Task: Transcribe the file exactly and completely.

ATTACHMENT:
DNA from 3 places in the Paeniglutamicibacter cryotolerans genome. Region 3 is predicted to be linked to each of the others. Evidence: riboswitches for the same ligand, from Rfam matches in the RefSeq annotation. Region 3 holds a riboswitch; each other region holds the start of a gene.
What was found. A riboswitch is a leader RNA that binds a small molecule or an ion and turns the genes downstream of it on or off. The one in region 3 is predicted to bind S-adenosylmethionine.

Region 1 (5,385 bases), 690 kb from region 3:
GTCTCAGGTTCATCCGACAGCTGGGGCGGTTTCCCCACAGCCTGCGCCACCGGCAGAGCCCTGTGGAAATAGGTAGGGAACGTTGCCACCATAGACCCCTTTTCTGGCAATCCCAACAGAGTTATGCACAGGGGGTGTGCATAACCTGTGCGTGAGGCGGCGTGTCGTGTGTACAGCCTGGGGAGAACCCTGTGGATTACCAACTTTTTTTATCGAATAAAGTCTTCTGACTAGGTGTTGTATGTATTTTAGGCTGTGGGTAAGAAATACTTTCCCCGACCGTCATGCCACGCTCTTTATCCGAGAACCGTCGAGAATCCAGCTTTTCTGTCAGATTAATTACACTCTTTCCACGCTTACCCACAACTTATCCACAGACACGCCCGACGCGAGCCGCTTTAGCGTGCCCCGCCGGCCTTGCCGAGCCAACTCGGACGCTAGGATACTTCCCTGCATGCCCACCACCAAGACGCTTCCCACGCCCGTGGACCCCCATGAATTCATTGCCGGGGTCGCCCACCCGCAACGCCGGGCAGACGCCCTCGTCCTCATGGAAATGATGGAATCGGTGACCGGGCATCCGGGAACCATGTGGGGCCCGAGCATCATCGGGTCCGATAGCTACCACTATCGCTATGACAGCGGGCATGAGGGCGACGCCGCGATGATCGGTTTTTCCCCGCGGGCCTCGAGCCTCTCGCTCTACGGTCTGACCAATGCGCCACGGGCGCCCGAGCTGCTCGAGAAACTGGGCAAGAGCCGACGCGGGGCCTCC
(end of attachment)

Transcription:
DNA from 3 places in the Paeniglutamicibacter cryotolerans genome. Region 3 is predicted to be linked to each of the others. Evidence: riboswitches for the same ligand, from Rfam matches in the RefSeq annotation. Region 3 holds a riboswitch; each other region holds the start of a gene.
What was found. A riboswitch is a leader RNA that binds a small molecule or an ion and turns the genes downstream of it on or off. The one in region 3 is predicted to bind S-adenosylmethionine.

Region 1 (5,385 bases), 690 kb from region 3:
GTCTCAGGTTCATCCGACAGCTGGGGCGGTTTCCCCACAGCCTGCGCCACCGGCAGAGCCCTGTGGAAATAGGTAGGGAACGTTGCCACCATAGACCCCTTTTCTGGCAATCCCAACAGAGTTATGCACAGGGGGTGTGCATAACCTGTGCGTGAGGCGGCGTGTCGTGTGTACAGCCTGGGGAGAACCCTGTGGATTACCAACTTTTTTTATCGAATAAAGTCTTCTGACTAGGTGTTGTATGTATTTTAGGCTGTGGGTAAGAAATACTTTCCCCGACCGTCATGCCACGCTCTTTATCCGAGAACCGTCGAGAATCCAGCTTTTCTGTCAGATTAATTACACTCTTTCCACGCTTACCCACAACTTATCCACAGACACGCCCGACGCGAGCCGCTTTAGCGTGCCCCGCCGGCCTTGCCGAGCCAACTCGGACGCTAGGATACTTCCCTGCATGCCCACCACCAAGACGCTTCCCACGCCCGTGGACCCCCATGAATTCATTGCCGGGGTCGCCCACCCGCAACGCCGGGCAGACGCCCTCGTCCTCATGGAAATGATGGAATCGGTGACCGGGCATCCGGGAACCATGTGGGGCCCGAGCATCATCGGGTCCGATAGCTACCACTATCGCTATGACAGCGGGCATGAGGGCGACGCCGCGATGATCGGTTTTTCCCCGCGGGCCTCGAGCCTCTCGCTCTACGGTCTGACCAATGCGCCACGGGCGCCCGAGCTGCTCGAGAAACTGGGCAAGAGCCGACGCGGGGCCTCC